We went back into Nanyuki today, for the last day of the Nanyuki Music Festival. Teddy competed in Public Speaking (English) and then we received all of the final results for all categories, from yesterday and today. End resullt – of 11 Daraja students who competed at this level, four are moving on to the Provincial level at Eldoret! Three of those students got first place in their respective categories (Mary N, Teddy, Rosaria) and Emily took second place in her category – but first and second place in each category move up to Eldoret.
At this level, most of our students seemed to have been competing against approximately six students. At Eldoret it’ll be more like thirty students per category. Yikes – that’s serious competition! If I were to bet, then I’d put my money on Rosaria. Teddy said that she talked to her judge after the competition to thank him for his work, and he said that he had been extremely impressed with the Daraja students – that they were very respectful and hard working. YEP – that’d be Daraja! He said that he would look for our ladies at Eldoret, though he wasn’t sure what his role there would be, yet. Teddy asked Pamela, Sue, and I if we would be coming to Eldoret. When Sue and I said that we would not, her face sort of fell, and she optimistically said that we will pray for her, even though we can’t be there. She was happy to hear that Pamela will be at Eldoret, though. It’s a five hour drive to Eldoret and they are going to do it one day – that’s one long day!
Again, I got to watch a lot of tribal dances today. Those Dol Dol Secondary School guys are fantastic. They won several categories this weekend, when it was all said and done. I wouldn’t have expected less, after having seen a few of their performances.
Two young men set up backdrops this weekend, and took photos of the contestants posing in front of the backgrounds. A sign read that the prints would be ready for pick up fifteen minutes after the photos were taken. I don’t know how much they were charging for the prints, but they were doing good business! This was the scene:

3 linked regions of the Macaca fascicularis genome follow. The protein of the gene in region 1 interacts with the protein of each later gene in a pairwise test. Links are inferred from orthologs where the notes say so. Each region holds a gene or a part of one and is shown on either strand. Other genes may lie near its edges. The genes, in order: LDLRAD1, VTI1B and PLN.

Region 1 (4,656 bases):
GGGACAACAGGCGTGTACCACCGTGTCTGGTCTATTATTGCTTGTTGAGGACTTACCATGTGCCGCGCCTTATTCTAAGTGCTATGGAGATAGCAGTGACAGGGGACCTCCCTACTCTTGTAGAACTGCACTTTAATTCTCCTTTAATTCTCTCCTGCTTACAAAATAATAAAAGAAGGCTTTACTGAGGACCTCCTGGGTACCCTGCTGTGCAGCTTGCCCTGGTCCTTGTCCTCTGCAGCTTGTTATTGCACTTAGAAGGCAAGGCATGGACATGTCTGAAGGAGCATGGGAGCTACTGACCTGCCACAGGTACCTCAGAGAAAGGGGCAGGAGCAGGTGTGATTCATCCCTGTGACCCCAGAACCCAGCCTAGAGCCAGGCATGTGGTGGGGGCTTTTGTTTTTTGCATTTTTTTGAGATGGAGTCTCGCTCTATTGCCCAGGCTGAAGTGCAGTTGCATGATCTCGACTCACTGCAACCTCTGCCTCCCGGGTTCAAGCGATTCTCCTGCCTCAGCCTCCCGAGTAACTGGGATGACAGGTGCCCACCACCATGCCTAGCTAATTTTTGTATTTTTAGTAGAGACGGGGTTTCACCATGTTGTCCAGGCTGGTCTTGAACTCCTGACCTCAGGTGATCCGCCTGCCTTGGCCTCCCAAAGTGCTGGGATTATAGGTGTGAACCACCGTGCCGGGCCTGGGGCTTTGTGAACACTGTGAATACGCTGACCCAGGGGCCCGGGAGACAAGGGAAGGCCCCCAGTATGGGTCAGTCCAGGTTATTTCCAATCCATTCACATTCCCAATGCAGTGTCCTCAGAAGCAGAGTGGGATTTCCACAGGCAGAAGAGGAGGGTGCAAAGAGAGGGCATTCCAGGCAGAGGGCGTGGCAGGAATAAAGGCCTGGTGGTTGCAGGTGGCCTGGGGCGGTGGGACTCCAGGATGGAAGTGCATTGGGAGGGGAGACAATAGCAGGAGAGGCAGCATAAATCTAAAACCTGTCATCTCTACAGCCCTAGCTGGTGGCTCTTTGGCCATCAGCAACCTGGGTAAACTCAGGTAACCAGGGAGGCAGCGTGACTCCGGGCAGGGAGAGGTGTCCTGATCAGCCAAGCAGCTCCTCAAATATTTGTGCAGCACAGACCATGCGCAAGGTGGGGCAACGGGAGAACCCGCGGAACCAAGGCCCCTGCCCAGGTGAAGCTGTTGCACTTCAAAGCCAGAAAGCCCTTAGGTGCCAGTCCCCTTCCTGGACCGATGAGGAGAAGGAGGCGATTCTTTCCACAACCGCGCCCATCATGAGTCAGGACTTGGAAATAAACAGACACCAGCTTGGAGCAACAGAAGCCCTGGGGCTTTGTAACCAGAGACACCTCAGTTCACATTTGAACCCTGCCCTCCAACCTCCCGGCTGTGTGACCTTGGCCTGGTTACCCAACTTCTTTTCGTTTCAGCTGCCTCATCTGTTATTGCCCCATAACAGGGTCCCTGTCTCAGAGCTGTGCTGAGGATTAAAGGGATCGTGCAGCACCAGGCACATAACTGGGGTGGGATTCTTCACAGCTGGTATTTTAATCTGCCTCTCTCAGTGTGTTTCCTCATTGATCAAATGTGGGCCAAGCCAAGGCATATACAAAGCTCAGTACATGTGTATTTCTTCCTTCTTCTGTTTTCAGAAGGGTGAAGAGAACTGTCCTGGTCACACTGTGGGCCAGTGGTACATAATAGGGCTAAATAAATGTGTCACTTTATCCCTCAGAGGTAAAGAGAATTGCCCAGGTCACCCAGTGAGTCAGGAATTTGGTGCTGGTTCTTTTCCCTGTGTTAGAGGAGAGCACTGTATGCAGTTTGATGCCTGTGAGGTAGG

I happened to walk by as a few of our students were posing in front of the backdrop with two of the Dol Dol high students, who I think are dressed as Maasai warriors. They asked our students to pose in the photos with them. So cute! I am so glad that I got this photo:
Pamela and I then met some Nanyuki Secondary School guys, who asked us to pose in one of the professional photos with them. Then whilewe were standing there, some other guys asked us to pose with them … :)
We hung out with the students after taking the photos. I was happy to get to hear about their dreams (an aspiring aeronautical engineering student so that he could be a pilot like his uncle, who flies all over Africa, a future law student, and a future architect who admires Donald Trump’s architecture. This was Max. We had a good, long chat. He told me that it is important to let your troubles stay in your past, instead of bringing them into your future. He told me that his dad died before he was born, and his mom struggles to pay for Max’s school fees. This was the first time that I’d met a real kid whose current school fees caused him worry - up until now it’s just been stuff I’ve read. Every student I have met here in Kenya has been so motivated and strong – it is beautiful. I loved watching all of the young women in particular at the Music Festival this weekend, thankful that they are all still in school. Today when I watched the Public Speaking (English) one of the other students received “The Kenya Constitution” as her topic. Two of the points that she came up with and presented about stressed how the Constitution has empowered women, including legalizing abortion in situations where the woman’s health is in danger. I don’t even know her name, but I was proud of that student! Unfortunately I didn’t get to tell her.
We stopped off in Nanyuki on the way back to campus from the competition. This guy crossed the street in front of me. I went running after him. This one is for Johanna, Jenny and Eric:)